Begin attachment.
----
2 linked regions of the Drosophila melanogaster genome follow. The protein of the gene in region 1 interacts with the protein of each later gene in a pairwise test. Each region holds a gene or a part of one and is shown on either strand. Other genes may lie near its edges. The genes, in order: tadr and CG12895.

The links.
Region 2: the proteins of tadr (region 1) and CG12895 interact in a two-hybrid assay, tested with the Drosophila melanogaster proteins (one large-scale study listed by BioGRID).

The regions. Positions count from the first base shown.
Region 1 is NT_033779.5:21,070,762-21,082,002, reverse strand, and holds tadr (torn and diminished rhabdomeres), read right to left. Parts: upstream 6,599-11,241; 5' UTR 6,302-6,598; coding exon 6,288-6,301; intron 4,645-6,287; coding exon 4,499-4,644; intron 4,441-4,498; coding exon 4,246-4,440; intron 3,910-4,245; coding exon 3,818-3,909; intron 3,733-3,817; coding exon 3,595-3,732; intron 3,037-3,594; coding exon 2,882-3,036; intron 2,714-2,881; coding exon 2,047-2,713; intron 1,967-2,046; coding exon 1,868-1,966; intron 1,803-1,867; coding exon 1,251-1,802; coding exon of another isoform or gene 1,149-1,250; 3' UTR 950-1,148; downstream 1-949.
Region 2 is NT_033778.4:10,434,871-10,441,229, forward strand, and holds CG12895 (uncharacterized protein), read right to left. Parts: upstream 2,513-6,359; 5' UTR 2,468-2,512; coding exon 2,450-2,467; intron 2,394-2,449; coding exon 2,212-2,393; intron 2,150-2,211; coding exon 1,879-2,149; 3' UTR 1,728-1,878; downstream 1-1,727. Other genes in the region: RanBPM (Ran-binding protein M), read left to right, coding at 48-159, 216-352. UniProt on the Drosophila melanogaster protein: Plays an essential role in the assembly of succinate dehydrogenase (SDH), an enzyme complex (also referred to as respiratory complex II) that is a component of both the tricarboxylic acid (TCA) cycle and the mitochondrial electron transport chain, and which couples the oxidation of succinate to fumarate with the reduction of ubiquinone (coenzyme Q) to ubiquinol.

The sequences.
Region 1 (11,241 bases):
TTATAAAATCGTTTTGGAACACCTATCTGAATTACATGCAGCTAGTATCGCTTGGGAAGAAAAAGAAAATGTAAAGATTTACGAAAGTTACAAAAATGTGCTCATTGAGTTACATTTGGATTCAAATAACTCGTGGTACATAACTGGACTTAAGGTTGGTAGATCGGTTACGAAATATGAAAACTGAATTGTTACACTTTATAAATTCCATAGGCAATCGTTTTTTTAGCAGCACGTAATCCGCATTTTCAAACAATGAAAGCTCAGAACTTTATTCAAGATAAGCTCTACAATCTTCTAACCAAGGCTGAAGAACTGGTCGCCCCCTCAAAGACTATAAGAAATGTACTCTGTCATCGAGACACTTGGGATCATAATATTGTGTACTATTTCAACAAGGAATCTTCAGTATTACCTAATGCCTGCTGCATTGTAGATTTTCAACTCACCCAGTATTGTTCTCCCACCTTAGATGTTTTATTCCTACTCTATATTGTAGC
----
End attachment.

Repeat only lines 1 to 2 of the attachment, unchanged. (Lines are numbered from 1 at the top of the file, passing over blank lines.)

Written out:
2 linked regions of the Drosophila melanogaster genome follow. The protein of the gene in region 1 interacts with the protein of each later gene in a pairwise test. Each region holds a gene or a part of one and is shown on either strand. Other genes may lie near its edges. The genes, in order: tadr and CG12895.

The links.